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Daily Review Tips and Techniques

Making Daily Review a Priority


When I first began teaching, one of my mentors told me that they felt the most important thing a teacher could do everyday was review. She told me to take the first five minutes of class and go over the information from the day before. This seemed like common sense to me. I remembered the teachers that I really learned from doing this often. However, she also told me to review the LAST five minutes of class, that which was learned during the day. Of course, as a new teacher, overwhelmed with everything else, the easiest thing to forget was the review. Sometimes I'd remember at the beginning. I'd always review before exams. But at the end? Never.

A few years passed, and I had luckily been teaching the same subject during that time. I found myself with extra time some days when previously the same lessons had taken me to the very last moment of class. I chalk this up to easier times with classroom management. I'm sure each of us can remember how big a deal classroom management was in the beginning! Heck, just dealing with late work was sometimes more than I could handle. But the years brought wisdom and time. What to do with the last 3-4 minutes of class with which I was now presented. Allow the students to talk amongst themselves, begin their homework, start the next day's lesson. I was in a quandary until I remember that wonderful teacher's advice. And I tried it. And the amazing thing is, IT WORKED.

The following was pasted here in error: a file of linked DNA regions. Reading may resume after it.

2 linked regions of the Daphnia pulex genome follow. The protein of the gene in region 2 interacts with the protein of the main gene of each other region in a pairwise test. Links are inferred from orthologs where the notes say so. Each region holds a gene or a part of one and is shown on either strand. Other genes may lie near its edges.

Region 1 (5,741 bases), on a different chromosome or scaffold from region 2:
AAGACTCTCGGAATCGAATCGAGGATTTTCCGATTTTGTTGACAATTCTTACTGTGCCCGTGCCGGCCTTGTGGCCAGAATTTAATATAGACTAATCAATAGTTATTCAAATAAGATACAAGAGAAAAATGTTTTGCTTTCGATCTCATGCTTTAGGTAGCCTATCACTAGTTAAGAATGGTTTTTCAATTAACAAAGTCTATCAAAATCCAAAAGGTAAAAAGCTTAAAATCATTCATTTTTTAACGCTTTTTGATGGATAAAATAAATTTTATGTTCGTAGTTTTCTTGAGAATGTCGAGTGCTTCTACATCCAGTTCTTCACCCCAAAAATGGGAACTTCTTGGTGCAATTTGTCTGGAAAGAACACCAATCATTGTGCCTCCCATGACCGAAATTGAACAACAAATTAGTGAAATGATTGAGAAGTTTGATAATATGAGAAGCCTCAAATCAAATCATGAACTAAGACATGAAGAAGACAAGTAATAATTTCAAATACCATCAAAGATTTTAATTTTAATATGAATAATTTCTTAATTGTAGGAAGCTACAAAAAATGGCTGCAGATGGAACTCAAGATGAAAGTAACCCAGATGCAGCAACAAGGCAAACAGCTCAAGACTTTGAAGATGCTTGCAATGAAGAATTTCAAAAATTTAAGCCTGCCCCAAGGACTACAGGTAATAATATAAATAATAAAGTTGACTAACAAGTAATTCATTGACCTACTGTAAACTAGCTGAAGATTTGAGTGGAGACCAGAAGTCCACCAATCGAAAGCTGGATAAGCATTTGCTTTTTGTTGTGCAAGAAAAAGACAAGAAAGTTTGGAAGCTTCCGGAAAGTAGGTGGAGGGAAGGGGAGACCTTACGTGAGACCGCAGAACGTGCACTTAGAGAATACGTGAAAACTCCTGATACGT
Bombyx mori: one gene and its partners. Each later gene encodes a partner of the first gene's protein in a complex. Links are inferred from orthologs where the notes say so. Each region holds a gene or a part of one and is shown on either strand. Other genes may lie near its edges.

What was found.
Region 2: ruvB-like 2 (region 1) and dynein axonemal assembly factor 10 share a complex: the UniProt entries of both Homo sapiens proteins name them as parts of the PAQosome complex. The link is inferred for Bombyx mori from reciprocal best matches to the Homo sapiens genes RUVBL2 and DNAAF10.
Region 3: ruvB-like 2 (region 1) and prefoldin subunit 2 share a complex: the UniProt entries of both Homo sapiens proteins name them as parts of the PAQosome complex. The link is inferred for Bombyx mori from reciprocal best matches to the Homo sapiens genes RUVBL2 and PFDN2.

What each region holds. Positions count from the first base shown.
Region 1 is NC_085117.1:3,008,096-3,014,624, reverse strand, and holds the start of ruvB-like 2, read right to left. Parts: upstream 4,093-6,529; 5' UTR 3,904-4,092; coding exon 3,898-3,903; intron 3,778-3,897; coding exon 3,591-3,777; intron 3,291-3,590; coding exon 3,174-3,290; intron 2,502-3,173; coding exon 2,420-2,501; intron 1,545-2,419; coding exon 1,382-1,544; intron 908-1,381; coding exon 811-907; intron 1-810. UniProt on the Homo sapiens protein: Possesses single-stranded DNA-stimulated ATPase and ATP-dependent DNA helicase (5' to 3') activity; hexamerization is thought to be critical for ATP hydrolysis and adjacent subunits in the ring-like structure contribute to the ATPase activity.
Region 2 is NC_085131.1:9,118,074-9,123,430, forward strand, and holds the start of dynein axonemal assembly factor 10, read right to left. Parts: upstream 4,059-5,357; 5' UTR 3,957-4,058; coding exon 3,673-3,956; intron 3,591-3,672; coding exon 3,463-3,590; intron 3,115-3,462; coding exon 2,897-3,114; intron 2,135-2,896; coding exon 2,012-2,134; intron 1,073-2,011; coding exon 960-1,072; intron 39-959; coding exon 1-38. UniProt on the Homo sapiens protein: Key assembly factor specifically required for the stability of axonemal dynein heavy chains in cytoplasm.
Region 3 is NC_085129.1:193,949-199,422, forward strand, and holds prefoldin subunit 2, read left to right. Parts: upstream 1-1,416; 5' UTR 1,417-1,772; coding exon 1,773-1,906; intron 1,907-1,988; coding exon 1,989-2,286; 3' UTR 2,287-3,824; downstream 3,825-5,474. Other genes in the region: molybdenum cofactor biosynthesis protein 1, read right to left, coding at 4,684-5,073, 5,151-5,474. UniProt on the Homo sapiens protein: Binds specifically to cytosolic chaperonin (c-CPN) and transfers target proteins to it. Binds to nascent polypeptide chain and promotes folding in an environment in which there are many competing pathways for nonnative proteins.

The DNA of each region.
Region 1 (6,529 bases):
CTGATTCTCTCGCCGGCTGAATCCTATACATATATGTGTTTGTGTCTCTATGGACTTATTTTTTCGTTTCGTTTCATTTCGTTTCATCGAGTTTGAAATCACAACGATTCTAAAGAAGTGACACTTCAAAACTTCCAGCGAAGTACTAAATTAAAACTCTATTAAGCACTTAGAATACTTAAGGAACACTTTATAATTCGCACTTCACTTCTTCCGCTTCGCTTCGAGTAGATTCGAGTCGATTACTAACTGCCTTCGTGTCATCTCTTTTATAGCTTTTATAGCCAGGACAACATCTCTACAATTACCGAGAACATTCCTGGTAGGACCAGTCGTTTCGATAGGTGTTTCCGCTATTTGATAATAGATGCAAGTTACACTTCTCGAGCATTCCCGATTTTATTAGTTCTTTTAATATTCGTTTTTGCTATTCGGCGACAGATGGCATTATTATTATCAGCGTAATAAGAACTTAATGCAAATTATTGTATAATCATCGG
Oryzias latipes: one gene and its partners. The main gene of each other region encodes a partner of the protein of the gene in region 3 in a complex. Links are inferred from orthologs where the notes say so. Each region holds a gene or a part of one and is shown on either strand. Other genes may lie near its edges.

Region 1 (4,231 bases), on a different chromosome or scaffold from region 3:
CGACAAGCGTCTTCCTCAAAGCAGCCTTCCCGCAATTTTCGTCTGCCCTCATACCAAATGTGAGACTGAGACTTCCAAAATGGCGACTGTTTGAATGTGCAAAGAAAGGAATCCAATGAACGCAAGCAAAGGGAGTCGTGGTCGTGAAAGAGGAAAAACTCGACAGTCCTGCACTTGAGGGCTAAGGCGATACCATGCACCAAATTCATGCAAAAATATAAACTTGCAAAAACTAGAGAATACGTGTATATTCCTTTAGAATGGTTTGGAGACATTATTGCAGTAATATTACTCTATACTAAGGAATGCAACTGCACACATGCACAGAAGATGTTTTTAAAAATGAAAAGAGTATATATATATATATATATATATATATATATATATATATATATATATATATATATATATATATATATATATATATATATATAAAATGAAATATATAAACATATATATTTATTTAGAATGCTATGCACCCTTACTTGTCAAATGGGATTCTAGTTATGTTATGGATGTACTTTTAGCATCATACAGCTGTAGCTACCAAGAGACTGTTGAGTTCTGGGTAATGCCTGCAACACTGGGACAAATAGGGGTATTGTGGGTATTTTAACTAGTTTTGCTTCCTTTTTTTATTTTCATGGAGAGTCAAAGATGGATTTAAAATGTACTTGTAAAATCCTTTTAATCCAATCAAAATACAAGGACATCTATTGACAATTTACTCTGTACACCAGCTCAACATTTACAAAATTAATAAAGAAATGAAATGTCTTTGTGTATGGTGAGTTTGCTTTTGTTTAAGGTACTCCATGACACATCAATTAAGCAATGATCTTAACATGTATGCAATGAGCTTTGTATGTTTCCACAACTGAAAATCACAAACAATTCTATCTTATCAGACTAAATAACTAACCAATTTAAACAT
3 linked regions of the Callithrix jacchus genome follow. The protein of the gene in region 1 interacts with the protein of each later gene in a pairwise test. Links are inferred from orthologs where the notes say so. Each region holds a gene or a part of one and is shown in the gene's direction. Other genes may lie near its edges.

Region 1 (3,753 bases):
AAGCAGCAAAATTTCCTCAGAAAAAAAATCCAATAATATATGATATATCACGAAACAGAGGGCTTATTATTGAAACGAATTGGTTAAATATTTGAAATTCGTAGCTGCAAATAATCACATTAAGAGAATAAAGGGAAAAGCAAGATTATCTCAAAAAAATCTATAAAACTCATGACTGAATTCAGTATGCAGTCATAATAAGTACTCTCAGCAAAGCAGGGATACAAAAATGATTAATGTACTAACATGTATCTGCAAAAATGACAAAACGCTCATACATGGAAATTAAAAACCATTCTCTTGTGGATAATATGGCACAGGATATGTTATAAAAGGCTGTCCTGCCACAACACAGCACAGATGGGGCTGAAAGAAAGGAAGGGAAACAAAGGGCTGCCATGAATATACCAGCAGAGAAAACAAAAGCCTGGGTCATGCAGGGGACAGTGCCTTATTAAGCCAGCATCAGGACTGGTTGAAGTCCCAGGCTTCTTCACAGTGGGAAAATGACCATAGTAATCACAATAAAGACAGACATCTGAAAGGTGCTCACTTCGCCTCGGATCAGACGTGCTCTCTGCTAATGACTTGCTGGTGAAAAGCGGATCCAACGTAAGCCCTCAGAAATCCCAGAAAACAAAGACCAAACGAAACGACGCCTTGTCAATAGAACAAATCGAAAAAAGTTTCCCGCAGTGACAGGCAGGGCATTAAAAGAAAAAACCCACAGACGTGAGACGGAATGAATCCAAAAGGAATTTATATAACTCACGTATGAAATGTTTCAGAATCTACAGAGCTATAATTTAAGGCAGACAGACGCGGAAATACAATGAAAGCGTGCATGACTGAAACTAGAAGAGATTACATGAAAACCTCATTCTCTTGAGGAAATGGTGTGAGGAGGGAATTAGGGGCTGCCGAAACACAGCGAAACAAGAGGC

Incorporating Daily Review

I have to say, I'm now converted. Please don't believe that I review at the end of class everyday. I can't always find the time. But I have found, that this review combined with a similar review the next day is so reinforcing that students test scores have even gone up. I can't believe that something so simple makes such a difference, but it does. The kids have to remember the beginning of class at the end, and the whole class the next day. So what advice can I give to someone who is going to try daily reviews?

  1. Ask simple direct questions to test the basic knowledge of the students. Need help on questioning skills? Here is a useful article.
  2. Provide hints for upcoming tests to keep students interested.
  3. Give participation points for those students who answer questions during reviews.
  4. Don't kill yourself over this one, just keep it short and sweet--pick the most salient points.
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